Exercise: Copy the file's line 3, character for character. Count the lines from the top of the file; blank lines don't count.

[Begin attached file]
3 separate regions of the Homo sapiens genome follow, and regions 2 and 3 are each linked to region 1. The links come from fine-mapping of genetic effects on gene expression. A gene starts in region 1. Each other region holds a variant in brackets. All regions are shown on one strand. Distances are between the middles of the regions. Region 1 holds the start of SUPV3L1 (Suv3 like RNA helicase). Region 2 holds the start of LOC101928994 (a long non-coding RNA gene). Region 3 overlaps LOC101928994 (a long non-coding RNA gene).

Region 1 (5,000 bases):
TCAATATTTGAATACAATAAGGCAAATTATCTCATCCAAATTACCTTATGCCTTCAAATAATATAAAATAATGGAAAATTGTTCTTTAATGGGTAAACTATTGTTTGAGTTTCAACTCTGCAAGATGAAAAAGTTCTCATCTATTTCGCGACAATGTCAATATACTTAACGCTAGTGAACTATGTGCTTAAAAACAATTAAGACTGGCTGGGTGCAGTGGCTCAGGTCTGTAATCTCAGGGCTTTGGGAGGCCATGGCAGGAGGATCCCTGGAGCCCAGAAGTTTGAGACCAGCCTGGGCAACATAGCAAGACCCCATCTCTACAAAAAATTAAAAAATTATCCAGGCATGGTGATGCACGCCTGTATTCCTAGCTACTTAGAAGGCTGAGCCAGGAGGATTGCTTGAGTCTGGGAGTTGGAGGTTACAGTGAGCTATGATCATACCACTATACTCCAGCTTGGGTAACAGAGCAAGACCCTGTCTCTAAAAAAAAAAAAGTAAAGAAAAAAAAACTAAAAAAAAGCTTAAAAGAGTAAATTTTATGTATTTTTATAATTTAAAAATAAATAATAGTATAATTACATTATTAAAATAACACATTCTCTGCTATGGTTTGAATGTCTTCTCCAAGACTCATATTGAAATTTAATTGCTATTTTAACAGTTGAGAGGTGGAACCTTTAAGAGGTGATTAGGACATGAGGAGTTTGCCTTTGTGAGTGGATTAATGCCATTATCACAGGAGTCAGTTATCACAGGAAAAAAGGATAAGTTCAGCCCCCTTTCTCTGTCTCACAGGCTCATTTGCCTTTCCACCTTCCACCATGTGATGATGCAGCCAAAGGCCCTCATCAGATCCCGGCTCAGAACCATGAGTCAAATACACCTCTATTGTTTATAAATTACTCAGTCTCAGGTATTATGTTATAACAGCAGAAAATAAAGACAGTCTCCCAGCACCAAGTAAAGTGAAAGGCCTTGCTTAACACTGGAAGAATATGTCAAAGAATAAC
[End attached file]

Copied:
TCAATATTTGAATACAATAAGGCAAATTATCTCATCCAAATTACCTTATGCCTTCAAATAATATAAAATAATGGAAAATTGTTCTTTAATGGGTAAACTATTGTTTGAGTTTCAACTCTGCAAGATGAAAAAGTTCTCATCTATTTCGCGACAATGTCAATATACTTAACGCTAGTGAACTATGTGCTTAAAAACAATTAAGACTGGCTGGGTGCAGTGGCTCAGGTCTGTAATCTCAGGGCTTTGGGAGGCCATGGCAGGAGGATCCCTGGAGCCCAGAAGTTTGAGACCAGCCTGGGCAACATAGCAAGACCCCATCTCTACAAAAAATTAAAAAATTATCCAGGCATGGTGATGCACGCCTGTATTCCTAGCTACTTAGAAGGCTGAGCCAGGAGGATTGCTTGAGTCTGGGAGTTGGAGGTTACAGTGAGCTATGATCATACCACTATACTCCAGCTTGGGTAACAGAGCAAGACCCTGTCTCTAAAAAAAAAAAAGTAAAGAAAAAAAAACTAAAAAAAAGCTTAAAAGAGTAAATTTTATGTATTTTTATAATTTAAAAATAAATAATAGTATAATTACATTATTAAAATAACACATTCTCTGCTATGGTTTGAATGTCTTCTCCAAGACTCATATTGAAATTTAATTGCTATTTTAACAGTTGAGAGGTGGAACCTTTAAGAGGTGATTAGGACATGAGGAGTTTGCCTTTGTGAGTGGATTAATGCCATTATCACAGGAGTCAGTTATCACAGGAAAAAAGGATAAGTTCAGCCCCCTTTCTCTGTCTCACAGGCTCATTTGCCTTTCCACCTTCCACCATGTGATGATGCAGCCAAAGGCCCTCATCAGATCCCGGCTCAGAACCATGAGTCAAATACACCTCTATTGTTTATAAATTACTCAGTCTCAGGTATTATGTTATAACAGCAGAAAATAAAGACAGTCTCCCAGCACCAAGTAAAGTGAAAGGCCTTGCTTAACACTGGAAGAATATGTCAAAGAATAAC